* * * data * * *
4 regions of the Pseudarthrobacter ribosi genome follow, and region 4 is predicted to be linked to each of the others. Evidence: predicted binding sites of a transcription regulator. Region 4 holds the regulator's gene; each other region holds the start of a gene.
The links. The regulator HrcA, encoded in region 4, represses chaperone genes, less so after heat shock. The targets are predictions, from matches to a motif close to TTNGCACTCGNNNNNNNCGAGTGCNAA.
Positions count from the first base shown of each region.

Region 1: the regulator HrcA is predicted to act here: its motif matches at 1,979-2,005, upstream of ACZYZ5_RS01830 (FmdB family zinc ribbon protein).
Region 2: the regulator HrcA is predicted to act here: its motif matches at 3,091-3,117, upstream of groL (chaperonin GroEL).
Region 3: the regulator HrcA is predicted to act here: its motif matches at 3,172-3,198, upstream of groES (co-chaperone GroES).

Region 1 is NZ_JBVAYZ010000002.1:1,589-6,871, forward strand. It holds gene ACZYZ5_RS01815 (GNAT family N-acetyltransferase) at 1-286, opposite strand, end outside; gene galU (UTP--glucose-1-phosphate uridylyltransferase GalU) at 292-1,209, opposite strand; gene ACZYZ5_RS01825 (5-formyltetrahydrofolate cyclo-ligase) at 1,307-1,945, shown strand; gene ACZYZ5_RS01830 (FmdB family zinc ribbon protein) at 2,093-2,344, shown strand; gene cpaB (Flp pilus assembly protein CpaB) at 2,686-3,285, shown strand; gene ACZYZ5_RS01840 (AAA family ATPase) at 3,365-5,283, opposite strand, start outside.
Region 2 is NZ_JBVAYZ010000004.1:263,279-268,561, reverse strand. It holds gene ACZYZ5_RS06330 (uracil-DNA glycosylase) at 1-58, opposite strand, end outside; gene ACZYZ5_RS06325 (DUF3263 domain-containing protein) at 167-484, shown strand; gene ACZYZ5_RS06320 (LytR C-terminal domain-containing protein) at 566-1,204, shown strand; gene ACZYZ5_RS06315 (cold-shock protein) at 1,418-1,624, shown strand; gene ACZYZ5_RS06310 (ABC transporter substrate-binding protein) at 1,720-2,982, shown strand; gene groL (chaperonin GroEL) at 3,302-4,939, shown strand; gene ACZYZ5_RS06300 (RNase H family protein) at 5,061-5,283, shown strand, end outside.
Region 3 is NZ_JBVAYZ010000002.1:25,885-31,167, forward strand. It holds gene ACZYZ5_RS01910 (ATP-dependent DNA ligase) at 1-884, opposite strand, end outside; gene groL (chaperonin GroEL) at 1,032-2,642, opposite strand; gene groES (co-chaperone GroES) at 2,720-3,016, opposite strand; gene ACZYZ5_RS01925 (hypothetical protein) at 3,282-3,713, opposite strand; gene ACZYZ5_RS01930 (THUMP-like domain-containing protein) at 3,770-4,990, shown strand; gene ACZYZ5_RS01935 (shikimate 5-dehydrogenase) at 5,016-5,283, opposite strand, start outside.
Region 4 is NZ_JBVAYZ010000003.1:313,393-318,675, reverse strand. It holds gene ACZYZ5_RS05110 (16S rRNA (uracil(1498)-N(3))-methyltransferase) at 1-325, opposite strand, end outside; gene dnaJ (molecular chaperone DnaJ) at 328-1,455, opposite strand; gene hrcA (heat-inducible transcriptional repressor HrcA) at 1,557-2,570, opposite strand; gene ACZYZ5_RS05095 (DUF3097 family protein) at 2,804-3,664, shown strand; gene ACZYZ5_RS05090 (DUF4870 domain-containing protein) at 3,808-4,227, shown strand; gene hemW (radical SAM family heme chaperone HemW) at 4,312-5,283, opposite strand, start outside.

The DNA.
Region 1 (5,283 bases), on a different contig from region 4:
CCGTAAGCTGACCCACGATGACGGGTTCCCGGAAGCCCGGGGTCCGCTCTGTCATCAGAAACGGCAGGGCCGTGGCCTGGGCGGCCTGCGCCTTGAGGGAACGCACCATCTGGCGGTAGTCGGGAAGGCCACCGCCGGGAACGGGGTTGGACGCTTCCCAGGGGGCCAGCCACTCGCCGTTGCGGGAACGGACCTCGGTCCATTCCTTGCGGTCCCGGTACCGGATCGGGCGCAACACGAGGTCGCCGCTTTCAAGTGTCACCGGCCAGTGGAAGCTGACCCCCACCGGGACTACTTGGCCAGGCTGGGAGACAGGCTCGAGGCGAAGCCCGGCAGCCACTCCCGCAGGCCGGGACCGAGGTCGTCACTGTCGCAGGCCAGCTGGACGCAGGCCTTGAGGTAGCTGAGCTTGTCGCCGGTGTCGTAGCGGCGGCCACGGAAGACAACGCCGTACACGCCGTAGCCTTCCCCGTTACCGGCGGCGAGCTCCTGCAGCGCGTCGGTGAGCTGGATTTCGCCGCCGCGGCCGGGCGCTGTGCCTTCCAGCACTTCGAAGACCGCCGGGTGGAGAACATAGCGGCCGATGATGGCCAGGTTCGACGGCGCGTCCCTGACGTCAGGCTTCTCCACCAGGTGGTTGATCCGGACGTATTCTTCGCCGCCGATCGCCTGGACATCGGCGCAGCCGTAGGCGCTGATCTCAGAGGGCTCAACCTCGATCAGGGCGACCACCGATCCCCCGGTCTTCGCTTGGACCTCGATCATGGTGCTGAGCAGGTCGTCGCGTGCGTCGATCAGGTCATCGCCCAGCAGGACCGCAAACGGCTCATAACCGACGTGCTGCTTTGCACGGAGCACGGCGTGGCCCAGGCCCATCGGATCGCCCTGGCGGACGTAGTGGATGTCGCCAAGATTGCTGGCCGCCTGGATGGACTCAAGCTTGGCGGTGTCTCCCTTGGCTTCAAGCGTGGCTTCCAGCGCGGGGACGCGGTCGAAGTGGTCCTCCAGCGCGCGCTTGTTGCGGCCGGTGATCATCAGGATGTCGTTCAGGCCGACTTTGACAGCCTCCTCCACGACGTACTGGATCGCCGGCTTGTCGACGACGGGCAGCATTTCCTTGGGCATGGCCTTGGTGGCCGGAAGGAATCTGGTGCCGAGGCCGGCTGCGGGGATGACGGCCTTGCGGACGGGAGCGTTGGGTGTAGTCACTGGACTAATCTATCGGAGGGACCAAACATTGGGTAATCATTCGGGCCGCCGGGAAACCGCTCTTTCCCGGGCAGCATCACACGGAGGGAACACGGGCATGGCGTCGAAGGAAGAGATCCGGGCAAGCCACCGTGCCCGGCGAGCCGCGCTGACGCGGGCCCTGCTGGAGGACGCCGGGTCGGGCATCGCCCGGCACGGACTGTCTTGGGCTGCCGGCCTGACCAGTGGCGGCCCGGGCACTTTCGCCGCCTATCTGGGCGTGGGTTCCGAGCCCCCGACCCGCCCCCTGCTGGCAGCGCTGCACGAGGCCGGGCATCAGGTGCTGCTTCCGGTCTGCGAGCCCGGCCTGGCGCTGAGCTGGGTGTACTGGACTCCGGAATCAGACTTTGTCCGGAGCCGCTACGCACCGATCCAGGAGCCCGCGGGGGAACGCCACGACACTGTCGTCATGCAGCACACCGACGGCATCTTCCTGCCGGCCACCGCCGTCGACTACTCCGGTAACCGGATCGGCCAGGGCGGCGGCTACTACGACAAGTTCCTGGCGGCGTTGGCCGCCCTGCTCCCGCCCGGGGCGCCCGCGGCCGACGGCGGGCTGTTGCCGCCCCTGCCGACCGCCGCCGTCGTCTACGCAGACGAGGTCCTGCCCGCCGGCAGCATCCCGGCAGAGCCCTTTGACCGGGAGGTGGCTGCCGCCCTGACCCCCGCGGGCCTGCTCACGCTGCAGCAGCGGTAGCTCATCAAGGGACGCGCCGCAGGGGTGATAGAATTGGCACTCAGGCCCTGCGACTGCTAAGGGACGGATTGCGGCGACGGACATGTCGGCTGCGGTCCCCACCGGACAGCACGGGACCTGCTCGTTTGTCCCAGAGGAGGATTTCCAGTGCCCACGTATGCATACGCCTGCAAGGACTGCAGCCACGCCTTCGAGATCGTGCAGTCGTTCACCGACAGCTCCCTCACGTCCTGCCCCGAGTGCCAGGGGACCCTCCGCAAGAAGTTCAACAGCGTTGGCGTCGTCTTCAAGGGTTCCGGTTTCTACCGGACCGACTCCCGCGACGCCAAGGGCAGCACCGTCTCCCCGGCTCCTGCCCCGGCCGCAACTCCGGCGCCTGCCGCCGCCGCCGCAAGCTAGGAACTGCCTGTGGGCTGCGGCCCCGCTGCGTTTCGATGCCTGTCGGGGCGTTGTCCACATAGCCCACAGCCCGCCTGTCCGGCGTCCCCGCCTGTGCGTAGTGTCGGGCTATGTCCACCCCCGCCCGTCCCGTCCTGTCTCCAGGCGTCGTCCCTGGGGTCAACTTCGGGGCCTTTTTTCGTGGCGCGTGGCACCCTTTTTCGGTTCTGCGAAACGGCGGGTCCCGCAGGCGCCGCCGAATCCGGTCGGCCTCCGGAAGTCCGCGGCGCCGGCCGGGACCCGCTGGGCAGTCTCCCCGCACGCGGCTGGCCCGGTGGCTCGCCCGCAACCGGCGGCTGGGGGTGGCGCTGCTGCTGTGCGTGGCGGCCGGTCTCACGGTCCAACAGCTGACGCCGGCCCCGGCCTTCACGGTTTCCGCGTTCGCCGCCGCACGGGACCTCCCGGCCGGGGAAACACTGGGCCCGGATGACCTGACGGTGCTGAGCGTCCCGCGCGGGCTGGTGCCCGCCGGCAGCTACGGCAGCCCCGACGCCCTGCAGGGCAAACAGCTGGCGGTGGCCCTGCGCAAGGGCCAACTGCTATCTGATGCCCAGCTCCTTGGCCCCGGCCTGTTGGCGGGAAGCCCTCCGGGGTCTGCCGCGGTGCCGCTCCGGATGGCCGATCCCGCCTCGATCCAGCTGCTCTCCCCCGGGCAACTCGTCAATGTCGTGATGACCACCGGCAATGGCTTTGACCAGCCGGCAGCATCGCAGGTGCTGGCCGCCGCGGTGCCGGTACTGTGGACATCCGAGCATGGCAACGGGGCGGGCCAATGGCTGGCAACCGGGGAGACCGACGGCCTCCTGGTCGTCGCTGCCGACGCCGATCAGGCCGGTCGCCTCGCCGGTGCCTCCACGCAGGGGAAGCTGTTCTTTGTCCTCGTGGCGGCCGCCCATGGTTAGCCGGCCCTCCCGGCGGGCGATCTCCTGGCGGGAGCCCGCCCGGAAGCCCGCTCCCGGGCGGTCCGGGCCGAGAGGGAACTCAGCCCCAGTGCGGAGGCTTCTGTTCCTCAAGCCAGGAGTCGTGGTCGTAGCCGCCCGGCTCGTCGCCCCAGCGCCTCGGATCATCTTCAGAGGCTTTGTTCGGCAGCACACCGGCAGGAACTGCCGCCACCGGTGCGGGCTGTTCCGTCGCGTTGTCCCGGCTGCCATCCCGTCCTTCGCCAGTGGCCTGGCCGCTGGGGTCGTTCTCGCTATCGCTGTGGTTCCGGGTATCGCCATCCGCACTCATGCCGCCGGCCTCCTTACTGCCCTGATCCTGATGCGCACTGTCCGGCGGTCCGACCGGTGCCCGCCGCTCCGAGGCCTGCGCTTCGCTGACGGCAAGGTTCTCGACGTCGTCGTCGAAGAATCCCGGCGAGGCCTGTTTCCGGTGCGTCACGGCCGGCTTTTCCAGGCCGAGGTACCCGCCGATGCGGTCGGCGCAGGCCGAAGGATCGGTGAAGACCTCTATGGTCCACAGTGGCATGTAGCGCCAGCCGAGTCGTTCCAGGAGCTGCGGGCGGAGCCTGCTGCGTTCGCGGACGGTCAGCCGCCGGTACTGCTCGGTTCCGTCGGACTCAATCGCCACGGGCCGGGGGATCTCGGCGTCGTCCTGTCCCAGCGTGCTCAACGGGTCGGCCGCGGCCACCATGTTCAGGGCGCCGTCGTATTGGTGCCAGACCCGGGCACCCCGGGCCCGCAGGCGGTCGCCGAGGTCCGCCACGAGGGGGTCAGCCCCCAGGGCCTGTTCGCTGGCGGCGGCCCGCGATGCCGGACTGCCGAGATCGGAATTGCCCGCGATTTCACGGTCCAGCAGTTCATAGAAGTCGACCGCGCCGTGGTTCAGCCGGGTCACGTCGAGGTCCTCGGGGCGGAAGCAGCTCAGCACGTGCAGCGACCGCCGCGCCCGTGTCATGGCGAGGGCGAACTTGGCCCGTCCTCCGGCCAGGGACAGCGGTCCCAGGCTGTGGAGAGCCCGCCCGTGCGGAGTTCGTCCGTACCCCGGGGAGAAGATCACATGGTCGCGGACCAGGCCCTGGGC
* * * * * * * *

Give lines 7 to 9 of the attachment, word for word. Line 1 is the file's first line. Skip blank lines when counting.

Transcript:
Region 1 is NZ_JBVAYZ010000002.1:1,589-6,871, forward strand. It holds gene ACZYZ5_RS01815 (GNAT family N-acetyltransferase) at 1-286, opposite strand, end outside; gene galU (UTP--glucose-1-phosphate uridylyltransferase GalU) at 292-1,209, opposite strand; gene ACZYZ5_RS01825 (5-formyltetrahydrofolate cyclo-ligase) at 1,307-1,945, shown strand; gene ACZYZ5_RS01830 (FmdB family zinc ribbon protein) at 2,093-2,344, shown strand; gene cpaB (Flp pilus assembly protein CpaB) at 2,686-3,285, shown strand; gene ACZYZ5_RS01840 (AAA family ATPase) at 3,365-5,283, opposite strand, start outside.
Region 2 is NZ_JBVAYZ010000004.1:263,279-268,561, reverse strand. It holds gene ACZYZ5_RS06330 (uracil-DNA glycosylase) at 1-58, opposite strand, end outside; gene ACZYZ5_RS06325 (DUF3263 domain-containing protein) at 167-484, shown strand; gene ACZYZ5_RS06320 (LytR C-terminal domain-containing protein) at 566-1,204, shown strand; gene ACZYZ5_RS06315 (cold-shock protein) at 1,418-1,624, shown strand; gene ACZYZ5_RS06310 (ABC transporter substrate-binding protein) at 1,720-2,982, shown strand; gene groL (chaperonin GroEL) at 3,302-4,939, shown strand; gene ACZYZ5_RS06300 (RNase H family protein) at 5,061-5,283, shown strand, end outside.
Region 3 is NZ_JBVAYZ010000002.1:25,885-31,167, forward strand. It holds gene ACZYZ5_RS01910 (ATP-dependent DNA ligase) at 1-884, opposite strand, end outside; gene groL (chaperonin GroEL) at 1,032-2,642, opposite strand; gene groES (co-chaperone GroES) at 2,720-3,016, opposite strand; gene ACZYZ5_RS01925 (hypothetical protein) at 3,282-3,713, opposite strand; gene ACZYZ5_RS01930 (THUMP-like domain-containing protein) at 3,770-4,990, shown strand; gene ACZYZ5_RS01935 (shikimate 5-dehydrogenase) at 5,016-5,283, opposite strand, start outside.